A closer look into Yemen reveals a recent increase in US military aid, as well a significant increases in refugees, extremists, and Saudi Arabian al-Qaida operatives, the result of President Ali Abdulaah Saleh’s inability to prevent members from training and organizing.
Major Hasan, perpetrator of this year’s earlier shooting at Fort Hood, TX, also had contact with a Yemeni cleric.
A Muslim woman was denied entrance to the examination room at a Utrecht first aid clinic because she was wearing a burqa.
The 23-year old woman visited the clinic with her three month old baby on Christmas day. Reports indicated that the doctor was willing to treat the baby with the father but would not allow the mother to be present in the examining room.
The clinic has announced that it regrets the incident and is investigating what happened.
23-year old Nigerian Umar Farouk Abdulmutallab attempted to bomb a Northwest Airlines Flight en route from Amsterdam to Detroit on Christmas Day.
Abdulmutallab was educated at an international British school in Lagos as a youth, and received a degree in engineering and business finance from University College London from 2005-08. His father was a banker and government official in Nigeria.
Abdulmutallab’s father reported him to authorities after he showed interest in radical Islam, cut ties with his family and disappeared. His recent past includes two trips to Yemen and moves to both Egypt and Dubai.
His 2005 posts to the Islamic Forum (http://www.gawaher.com) reveal a lonely young man desperate for a better social life, love life, success on standardized tests, someone to “consult” with, and respite from depression. “I have no one to speak to. No one to support me, no one to consult, and I feel depressed and lonely. I do not know what to do. And then I think this loneliness leads me to other problems.” He was also conflicted about eating meat not slaughtered by Muslims with his parents, and experienced difficulty in finding a balance between working to understand the Koran, and relaxing without becoming too listless.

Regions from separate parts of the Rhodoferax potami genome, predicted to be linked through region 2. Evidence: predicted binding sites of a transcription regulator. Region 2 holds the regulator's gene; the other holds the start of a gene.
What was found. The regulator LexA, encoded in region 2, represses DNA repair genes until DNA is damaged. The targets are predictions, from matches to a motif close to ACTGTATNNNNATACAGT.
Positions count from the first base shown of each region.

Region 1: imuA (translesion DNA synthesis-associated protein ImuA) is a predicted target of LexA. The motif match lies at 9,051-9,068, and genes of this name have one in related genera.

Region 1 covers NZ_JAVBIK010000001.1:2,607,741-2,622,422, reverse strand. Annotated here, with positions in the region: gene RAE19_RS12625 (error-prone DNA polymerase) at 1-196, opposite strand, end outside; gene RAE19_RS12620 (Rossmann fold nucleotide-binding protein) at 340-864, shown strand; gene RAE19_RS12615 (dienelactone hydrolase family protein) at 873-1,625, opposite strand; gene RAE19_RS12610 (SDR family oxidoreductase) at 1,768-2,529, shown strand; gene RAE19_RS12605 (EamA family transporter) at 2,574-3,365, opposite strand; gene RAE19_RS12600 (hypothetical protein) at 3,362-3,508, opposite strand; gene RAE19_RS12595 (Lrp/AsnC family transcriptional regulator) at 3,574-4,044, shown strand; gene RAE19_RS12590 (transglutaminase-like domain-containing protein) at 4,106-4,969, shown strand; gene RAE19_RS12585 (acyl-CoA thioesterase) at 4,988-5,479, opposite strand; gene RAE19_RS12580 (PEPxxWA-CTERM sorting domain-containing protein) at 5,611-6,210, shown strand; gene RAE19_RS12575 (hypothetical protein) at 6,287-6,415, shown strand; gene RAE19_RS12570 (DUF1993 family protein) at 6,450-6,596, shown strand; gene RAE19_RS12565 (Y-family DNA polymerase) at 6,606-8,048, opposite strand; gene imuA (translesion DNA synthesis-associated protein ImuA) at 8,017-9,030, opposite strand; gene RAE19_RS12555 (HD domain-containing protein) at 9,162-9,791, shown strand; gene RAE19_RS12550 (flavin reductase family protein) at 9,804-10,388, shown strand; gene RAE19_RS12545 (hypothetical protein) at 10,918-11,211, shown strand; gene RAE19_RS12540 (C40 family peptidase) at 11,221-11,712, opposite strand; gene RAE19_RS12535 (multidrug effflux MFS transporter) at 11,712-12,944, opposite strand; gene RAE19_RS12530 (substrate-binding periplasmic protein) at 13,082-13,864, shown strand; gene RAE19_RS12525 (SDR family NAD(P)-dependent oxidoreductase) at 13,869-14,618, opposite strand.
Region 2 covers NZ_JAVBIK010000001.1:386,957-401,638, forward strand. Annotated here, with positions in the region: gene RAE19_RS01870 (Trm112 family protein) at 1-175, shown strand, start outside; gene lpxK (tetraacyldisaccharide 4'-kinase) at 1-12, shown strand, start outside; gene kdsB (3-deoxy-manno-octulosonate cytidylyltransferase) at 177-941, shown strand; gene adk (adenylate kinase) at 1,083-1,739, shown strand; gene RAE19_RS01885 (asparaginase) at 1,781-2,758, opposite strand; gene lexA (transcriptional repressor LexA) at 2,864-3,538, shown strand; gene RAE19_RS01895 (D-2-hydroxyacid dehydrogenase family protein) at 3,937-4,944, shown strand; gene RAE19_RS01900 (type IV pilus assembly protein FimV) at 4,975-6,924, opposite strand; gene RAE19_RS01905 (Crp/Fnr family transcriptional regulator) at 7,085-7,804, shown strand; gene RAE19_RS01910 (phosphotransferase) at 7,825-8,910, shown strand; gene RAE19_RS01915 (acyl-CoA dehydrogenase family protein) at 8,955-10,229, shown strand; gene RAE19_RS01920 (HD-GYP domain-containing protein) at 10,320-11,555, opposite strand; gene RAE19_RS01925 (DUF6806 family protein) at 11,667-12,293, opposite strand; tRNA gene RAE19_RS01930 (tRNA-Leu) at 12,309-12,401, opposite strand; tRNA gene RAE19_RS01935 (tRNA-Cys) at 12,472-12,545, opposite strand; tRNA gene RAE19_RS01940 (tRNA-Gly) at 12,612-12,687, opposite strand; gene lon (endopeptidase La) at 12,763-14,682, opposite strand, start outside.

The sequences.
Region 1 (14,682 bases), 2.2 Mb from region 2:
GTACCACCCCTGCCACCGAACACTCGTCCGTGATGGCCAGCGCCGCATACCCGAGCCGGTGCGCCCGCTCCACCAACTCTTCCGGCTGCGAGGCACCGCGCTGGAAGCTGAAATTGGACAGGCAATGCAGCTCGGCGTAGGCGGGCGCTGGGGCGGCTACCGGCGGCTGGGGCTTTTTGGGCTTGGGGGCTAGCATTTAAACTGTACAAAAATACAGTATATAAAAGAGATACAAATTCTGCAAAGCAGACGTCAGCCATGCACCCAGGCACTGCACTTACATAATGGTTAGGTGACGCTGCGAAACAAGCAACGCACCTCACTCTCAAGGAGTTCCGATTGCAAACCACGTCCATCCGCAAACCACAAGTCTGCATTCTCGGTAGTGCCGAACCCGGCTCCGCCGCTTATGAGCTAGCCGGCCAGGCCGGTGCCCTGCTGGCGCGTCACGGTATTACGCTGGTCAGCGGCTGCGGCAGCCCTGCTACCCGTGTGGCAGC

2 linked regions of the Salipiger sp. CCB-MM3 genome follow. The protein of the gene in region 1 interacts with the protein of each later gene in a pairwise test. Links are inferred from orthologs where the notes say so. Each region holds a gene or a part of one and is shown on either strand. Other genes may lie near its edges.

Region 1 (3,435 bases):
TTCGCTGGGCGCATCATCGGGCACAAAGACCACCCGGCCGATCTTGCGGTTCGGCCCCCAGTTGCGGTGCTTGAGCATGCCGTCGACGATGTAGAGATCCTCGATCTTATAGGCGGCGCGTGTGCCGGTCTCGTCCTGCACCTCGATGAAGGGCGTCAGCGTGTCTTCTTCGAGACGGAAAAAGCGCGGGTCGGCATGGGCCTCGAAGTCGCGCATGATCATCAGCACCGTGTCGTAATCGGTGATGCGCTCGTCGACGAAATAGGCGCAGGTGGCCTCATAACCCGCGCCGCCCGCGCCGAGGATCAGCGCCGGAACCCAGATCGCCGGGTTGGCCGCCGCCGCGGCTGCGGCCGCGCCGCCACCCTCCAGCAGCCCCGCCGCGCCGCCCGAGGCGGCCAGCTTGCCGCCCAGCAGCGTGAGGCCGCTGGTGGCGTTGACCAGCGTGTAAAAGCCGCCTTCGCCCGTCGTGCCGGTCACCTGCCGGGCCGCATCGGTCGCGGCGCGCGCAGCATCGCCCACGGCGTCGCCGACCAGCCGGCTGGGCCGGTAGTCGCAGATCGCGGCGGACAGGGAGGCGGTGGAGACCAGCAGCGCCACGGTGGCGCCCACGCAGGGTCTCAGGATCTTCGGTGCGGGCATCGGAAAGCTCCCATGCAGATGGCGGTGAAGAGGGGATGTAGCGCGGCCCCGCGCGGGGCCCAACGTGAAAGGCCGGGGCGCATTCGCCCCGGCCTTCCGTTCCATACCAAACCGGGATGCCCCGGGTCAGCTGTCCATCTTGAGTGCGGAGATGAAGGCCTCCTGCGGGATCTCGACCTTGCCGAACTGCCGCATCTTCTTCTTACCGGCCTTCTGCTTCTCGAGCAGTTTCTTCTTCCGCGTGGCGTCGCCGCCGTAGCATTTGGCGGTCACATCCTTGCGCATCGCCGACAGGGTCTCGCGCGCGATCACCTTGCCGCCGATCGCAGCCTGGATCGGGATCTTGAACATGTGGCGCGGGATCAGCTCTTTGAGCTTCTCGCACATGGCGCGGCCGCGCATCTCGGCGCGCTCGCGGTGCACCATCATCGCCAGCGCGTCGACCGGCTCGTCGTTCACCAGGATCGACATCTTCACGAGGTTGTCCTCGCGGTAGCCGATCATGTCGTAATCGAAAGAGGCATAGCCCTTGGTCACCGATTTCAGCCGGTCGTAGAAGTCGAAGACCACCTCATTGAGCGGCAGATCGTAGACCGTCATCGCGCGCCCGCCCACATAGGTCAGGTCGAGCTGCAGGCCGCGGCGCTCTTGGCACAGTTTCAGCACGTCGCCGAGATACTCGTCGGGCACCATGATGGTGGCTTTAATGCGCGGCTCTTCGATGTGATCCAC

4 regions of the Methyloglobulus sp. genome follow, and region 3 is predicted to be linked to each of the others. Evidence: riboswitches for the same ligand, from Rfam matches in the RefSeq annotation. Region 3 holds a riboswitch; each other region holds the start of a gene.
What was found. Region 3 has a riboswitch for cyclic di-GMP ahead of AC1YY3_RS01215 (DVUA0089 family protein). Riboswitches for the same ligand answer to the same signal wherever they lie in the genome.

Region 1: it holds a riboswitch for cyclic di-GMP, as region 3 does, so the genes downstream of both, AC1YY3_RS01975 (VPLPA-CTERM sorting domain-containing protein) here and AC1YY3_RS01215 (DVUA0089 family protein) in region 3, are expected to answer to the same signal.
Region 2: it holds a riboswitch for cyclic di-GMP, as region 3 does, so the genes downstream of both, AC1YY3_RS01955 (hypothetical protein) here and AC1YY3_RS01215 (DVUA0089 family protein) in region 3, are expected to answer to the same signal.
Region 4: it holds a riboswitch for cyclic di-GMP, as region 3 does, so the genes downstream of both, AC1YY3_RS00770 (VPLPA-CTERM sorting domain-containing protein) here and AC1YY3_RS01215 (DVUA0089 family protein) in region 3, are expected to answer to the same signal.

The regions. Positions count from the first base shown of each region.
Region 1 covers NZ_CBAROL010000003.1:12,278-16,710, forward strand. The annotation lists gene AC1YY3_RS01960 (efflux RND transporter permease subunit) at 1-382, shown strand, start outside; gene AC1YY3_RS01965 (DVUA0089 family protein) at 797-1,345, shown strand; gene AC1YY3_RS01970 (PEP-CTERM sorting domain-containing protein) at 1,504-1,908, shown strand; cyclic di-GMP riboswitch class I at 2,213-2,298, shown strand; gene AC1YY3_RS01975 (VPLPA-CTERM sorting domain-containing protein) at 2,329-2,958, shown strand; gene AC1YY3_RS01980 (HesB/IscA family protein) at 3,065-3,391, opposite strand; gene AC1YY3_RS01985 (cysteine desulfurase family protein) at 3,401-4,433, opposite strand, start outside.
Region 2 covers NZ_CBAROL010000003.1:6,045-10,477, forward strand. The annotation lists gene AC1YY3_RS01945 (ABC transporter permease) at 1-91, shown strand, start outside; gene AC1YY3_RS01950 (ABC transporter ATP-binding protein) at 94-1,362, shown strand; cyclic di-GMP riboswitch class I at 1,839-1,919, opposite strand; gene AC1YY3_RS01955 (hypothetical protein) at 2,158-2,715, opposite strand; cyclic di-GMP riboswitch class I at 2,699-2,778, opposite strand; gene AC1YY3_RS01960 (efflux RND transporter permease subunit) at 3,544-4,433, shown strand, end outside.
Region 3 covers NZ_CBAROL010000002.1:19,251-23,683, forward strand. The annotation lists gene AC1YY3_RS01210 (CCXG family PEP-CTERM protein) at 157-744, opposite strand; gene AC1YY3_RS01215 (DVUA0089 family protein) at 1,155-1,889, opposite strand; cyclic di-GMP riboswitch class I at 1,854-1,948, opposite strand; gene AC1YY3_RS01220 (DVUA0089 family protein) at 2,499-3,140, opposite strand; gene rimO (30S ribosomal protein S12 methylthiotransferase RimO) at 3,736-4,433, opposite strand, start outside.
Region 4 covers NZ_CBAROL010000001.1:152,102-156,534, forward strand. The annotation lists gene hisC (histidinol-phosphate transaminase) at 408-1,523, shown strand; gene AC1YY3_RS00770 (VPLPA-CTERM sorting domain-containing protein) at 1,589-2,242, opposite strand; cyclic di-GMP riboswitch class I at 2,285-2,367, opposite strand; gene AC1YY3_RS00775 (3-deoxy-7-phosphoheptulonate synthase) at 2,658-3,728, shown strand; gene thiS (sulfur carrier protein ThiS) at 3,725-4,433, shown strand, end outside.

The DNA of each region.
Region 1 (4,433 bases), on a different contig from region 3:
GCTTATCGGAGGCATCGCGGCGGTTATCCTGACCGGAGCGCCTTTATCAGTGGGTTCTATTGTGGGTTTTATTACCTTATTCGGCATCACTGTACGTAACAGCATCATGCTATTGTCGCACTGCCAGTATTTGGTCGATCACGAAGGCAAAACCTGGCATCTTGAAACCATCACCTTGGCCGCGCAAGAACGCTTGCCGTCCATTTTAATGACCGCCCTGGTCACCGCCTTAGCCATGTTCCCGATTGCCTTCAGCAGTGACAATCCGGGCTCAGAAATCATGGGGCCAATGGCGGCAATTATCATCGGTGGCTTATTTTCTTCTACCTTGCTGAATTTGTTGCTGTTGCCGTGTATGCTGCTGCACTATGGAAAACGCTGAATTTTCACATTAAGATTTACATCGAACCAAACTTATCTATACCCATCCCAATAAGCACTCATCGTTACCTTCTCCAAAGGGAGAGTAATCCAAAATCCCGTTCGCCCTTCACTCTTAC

He also wrote about a 2005 trip to Yemen to study Arabic, where he seemed to be having a happy experience. He described how many American and British people were in Sanaa, and excitement over the availability of Pizza Hut and KFC.
Abdulmutallab had 287 Facebook friends; pictures posted to his profile show him smiling with friends.
A fellow student of his at University College London said he showed no signs of radicalization, but described him as quiet and reserved, and frequently prayed.
The case of Canada’s notorious homegrown terror plot enters a significant phase in 2010 with the trials upcoming for the final six alleged members, accused of attending a training camp and plotting to bomb various targets. The Crown has alleged some of the men held a terrorism training camp north of Toronto and that others were involved in the bomb plot.
One of the remaining men is expected to have his trial by judge in January, while the other five men’s case is expected to be put in front of a jury starting in March.
The guilty pleas and the outcome of the first man’s trial will have absolutely no bearing on the last five men’s case, said lawyer William Naylor, who represents the man who will stand trial in January. The fact that those five men have elected trial by jury is breaking new ground. This is the first time an Anti-Terrorism Act case will be tried by a jury. All of the six men awaiting trial have been in custody since their arrests in June 2006, except for one, who was granted bail in August.
Sumaya Abdel Qader, an Italian writer and activist of Palestinian origins, defines the cancellation from a video of the face of an Italian woman (Philomene Kabouree) kidnapped in Mauritania by members of al-Qaida, a radical political act whose aim is to roil the West.
Referring to the fact, she condemns the obligation for women to wear the niqab but also to take off the veil.
With her activism, she encourages Muslim women to integrate into the Italian society and to promote their own emancipation. The Quran, in her perspective, doesn’t preach women’s submission or the covering of their face: rather, it recognizes their equality and full rights.